As CEO or business owner, it’s only natural to be nervous about meeting with investors or buyers for your business. No doubt about it — the process can be intimidating.
The truth of the matter is that while private equity firms have extensive experience with buying and building companies, nobody has as much information about your business as you do. The challenge then becomes articulating the details of your business in a confident, concise, and respectful way during these early meetings.
Hiring an investment banker is the first step in getting prepared. A trusted advisor will help you get your financial house in order in the weeks and months leading up to the meeting. They will also be instrumental in preparing a presentation, as well as answers for the myriad questions you’ll be asked by the investors.
To get a better sense of what business owners can do to make a great first impression, we asked five M&A advisors to share their insights.
“In the Dave’s Killer Bread deal we just worked on, the business owner had a criminal history, which was publicly known. The owner had used that experience and his story of redemption as a fundamental pillar of the brand. As such, when we hosted the first call with investors and it was the first thing we discussed. We had investors who dropped out right away because of that issue. However, many said they could get over that detail and wanted to take a closer look at the business. This gave the seller confidence that those who received a book were truly interested parties and not window shoppers.
Every business has marketable attributes and, more often than not, issues that will constrain either interest or valuation. The best way to make a first impression is to talk about all the great things that are happening with your business, but also to speak in a balanced way. When there are issues that are resident that may impact interest or valuation, the key is highlighting what actions can be taken to mitigate or overcome those impediments. The key is having both awareness and a plan. Speaking to those things gets details sorted expeditiously and makes the business owner look extremely credible and trustworthy.”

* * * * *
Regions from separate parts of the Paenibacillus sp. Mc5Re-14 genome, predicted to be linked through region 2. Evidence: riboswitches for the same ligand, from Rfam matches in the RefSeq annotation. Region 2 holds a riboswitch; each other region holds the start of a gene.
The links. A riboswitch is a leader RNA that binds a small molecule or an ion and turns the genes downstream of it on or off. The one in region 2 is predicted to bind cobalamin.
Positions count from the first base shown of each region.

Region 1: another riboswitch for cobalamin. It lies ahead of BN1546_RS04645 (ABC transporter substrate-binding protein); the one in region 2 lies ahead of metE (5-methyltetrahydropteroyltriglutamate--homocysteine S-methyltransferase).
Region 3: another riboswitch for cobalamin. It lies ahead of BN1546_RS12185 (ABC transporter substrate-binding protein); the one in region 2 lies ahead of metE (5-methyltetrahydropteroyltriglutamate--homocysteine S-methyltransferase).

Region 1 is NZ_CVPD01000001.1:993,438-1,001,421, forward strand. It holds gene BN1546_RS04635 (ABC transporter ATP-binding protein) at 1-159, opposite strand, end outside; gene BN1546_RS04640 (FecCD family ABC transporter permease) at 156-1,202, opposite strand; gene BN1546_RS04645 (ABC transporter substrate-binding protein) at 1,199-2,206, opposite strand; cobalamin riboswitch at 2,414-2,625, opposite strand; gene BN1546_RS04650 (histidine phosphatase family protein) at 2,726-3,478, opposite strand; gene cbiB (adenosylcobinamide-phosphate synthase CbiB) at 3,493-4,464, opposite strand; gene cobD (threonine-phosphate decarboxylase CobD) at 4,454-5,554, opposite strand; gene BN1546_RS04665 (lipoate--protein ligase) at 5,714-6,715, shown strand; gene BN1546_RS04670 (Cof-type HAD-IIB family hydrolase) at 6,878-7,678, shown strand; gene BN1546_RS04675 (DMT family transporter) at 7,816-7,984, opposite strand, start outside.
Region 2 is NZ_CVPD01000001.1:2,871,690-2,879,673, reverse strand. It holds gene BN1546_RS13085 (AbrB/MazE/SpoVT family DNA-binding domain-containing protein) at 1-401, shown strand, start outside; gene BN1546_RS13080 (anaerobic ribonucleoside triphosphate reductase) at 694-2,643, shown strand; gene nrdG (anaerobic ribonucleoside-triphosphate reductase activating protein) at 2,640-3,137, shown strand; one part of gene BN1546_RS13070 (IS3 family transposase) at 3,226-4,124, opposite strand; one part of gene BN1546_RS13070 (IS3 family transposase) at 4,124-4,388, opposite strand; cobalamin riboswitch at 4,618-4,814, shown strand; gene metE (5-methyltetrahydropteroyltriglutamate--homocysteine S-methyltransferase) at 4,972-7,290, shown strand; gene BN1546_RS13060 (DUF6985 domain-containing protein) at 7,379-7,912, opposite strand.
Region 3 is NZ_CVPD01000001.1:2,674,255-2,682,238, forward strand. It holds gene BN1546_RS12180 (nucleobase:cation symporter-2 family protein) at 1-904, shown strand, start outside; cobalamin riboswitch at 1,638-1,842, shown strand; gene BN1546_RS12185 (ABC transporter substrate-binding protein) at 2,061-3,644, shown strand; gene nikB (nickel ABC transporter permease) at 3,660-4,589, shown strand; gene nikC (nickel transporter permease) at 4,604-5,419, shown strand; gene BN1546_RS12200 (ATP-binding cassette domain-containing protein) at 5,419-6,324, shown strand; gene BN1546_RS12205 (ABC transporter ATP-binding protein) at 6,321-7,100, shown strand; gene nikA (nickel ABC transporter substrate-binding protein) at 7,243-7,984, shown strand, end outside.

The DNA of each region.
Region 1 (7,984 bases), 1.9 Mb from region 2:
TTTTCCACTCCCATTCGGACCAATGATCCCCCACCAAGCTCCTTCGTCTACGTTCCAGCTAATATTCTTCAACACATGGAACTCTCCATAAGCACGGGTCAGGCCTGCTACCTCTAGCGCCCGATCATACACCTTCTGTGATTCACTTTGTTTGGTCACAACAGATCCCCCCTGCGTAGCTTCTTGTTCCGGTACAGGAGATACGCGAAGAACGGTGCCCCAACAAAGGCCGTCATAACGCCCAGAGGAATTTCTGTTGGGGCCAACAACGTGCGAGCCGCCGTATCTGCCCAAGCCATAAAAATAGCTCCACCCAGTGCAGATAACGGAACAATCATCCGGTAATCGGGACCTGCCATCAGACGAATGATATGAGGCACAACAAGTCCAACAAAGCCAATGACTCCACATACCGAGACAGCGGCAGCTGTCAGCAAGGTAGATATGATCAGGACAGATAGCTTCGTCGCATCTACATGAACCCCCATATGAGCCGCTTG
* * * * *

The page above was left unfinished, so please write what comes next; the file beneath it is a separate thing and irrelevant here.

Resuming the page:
– Christian Schiller and Bryan Jaffe, Cascadia Capital
“Articulating future business plans and the use of proceeds is critical. Equally, if not more, important is to know your numbers cold.
Some other tips are fairly simple: be sure to speak clearly and slowly enough for the investor to take notes as well as absorb what you are saying. Dress the part and do all of the things your mom told you to do: sit up straight, have a friendly and firm handshake, and look people in the eye without staring them down.”
– Nancy Hament, Scura Paley and Company
“It’s extremely important for the historical financial performance numbers to be accurate and projections to be believable. Getting the meeting started by saying ‘those aren’t accurate’ can make the investors question the accuracy of everything from that point forward.
It’s also extremely important to make sure management and owners are well prepared. At my firm, we insist on rehearsals before the meeting. Since we’ve been through many investor meetings before, we can help the owner anticipate questions and how they will be framed. That way, questions and inquiries don’t feel like they’re coming out of left field.”
– Spencer Berg, Scott-Macon, Ltd.
“It’s important to have a professional presentation that is free from errors and formatted nicely. This shows that the business owner is taking the process seriously and is genuinely interested in pursuing something with the investor.
Another sign of good faith is arranging a meal prior to the meeting. This shows that the business owner has the desire to establish rapport with the investor, rather than a simple interest in a business transaction.”
– Michael Lamm, Corporate Advisory Solutions
“Make sure there’s an executed NDA well before the meeting. Since confidential details about the business will be shared in the meeting, this is a very important but often overlooked step.
Most investors will have looked at market trends in that sector, who the players are, and where the company fits into that before the meeting. For that reason, it doesn’t serve the CEO well to over-state or inflate the business because the investor will find that out in diligence. The worst thing one can do in this situation is to attempt to present and unrealistic or unsupportable view of the company, its prospects and its position in the market place ”
– Stephen Lewis, Headwaters MB